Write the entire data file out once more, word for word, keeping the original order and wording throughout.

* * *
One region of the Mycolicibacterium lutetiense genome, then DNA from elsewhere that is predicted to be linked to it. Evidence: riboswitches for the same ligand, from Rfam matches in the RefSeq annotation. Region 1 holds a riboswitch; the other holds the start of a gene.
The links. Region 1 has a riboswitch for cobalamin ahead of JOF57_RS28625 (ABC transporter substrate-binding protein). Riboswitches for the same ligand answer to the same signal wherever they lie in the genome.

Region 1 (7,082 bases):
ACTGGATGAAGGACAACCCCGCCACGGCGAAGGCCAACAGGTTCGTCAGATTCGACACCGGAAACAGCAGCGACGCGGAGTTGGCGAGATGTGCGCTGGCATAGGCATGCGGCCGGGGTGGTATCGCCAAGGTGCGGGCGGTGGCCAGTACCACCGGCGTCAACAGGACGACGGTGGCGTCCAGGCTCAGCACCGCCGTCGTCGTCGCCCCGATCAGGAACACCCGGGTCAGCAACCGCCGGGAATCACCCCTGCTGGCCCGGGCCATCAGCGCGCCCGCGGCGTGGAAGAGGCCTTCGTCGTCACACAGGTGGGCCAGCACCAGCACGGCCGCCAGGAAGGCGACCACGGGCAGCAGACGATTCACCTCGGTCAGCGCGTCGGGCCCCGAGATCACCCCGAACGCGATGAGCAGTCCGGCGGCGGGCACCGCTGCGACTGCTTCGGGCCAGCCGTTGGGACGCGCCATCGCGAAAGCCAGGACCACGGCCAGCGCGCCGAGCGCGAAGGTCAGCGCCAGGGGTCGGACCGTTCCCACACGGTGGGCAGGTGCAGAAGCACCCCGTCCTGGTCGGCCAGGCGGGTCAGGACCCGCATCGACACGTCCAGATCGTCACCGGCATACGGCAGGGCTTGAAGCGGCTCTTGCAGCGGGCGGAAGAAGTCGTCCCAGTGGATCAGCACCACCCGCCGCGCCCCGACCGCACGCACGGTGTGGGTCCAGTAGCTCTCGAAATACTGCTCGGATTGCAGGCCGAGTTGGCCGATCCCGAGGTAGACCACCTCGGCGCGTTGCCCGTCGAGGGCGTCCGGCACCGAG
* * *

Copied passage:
One region of the Mycolicibacterium lutetiense genome, then DNA from elsewhere that is predicted to be linked to it. Evidence: riboswitches for the same ligand, from Rfam matches in the RefSeq annotation. Region 1 holds a riboswitch; the other holds the start of a gene.
The links. Region 1 has a riboswitch for cobalamin ahead of JOF57_RS28625 (ABC transporter substrate-binding protein). Riboswitches for the same ligand answer to the same signal wherever they lie in the genome.

Region 1 (7,082 bases):
ACTGGATGAAGGACAACCCCGCCACGGCGAAGGCCAACAGGTTCGTCAGATTCGACACCGGAAACAGCAGCGACGCGGAGTTGGCGAGATGTGCGCTGGCATAGGCATGCGGCCGGGGTGGTATCGCCAAGGTGCGGGCGGTGGCCAGTACCACCGGCGTCAACAGGACGACGGTGGCGTCCAGGCTCAGCACCGCCGTCGTCGTCGCCCCGATCAGGAACACCCGGGTCAGCAACCGCCGGGAATCACCCCTGCTGGCCCGGGCCATCAGCGCGCCCGCGGCGTGGAAGAGGCCTTCGTCGTCACACAGGTGGGCCAGCACCAGCACGGCCGCCAGGAAGGCGACCACGGGCAGCAGACGATTCACCTCGGTCAGCGCGTCGGGCCCCGAGATCACCCCGAACGCGATGAGCAGTCCGGCGGCGGGCACCGCTGCGACTGCTTCGGGCCAGCCGTTGGGACGCGCCATCGCGAAAGCCAGGACCACGGCCAGCGCGCCGAGCGCGAAGGTCAGCGCCAGGGGTCGGACCGTTCCCACACGGTGGGCAGGTGCAGAAGCACCCCGTCCTGGTCGGCCAGGCGGGTCAGGACCCGCATCGACACGTCCAGATCGTCACCGGCATACGGCAGGGCTTGAAGCGGCTCTTGCAGCGGGCGGAAGAAGTCGTCCCAGTGGATCAGCACCACCCGCCGCGCCCCGACCGCACGCACGGTGTGGGTCCAGTAGCTCTCGAAATACTGCTCGGATTGCAGGCCGAGTTGGCCGATCCCGAGGTAGACCACCTCGGCGCGTTGCCCGTCGAGGGCGTCCGGCACCGAG